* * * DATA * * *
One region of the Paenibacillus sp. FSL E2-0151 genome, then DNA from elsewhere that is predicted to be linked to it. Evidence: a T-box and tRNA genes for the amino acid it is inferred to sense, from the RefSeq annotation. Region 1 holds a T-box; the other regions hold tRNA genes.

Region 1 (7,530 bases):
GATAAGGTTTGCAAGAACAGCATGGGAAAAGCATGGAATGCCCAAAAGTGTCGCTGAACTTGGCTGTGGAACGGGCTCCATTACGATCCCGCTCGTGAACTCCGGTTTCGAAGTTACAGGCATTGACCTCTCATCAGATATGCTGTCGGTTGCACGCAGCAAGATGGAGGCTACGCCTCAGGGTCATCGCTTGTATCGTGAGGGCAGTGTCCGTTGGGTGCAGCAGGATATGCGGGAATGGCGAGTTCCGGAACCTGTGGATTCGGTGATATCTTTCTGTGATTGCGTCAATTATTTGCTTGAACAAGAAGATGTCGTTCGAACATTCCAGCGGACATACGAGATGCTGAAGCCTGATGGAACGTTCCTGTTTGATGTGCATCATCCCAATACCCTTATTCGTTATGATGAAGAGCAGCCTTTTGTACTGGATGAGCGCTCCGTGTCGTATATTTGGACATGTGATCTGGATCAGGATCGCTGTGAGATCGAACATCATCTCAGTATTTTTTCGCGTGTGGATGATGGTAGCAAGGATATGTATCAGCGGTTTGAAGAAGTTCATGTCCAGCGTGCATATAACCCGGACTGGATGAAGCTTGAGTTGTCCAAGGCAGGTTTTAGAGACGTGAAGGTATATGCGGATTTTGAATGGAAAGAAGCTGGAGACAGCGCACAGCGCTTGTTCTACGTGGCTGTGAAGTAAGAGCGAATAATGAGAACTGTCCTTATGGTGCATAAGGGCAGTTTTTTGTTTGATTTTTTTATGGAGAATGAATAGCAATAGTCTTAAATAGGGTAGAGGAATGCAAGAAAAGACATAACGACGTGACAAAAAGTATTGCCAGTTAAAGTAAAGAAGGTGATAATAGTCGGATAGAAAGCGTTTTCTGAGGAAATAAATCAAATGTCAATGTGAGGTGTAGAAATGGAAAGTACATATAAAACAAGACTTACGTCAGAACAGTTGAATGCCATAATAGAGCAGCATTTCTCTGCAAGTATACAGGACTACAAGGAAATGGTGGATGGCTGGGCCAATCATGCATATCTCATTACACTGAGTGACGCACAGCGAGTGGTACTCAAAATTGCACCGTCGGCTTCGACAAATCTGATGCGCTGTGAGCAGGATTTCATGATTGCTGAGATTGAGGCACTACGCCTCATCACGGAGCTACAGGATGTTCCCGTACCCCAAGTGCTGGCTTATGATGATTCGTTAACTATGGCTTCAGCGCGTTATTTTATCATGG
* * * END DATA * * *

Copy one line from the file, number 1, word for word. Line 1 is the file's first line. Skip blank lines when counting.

One region of the Paenibacillus sp. FSL E2-0151 genome, then DNA from elsewhere that is predicted to be linked to it. Evidence: a T-box and tRNA genes for the amino acid it is inferred to sense, from the RefSeq annotation. Region 1 holds a T-box; the other regions hold tRNA genes.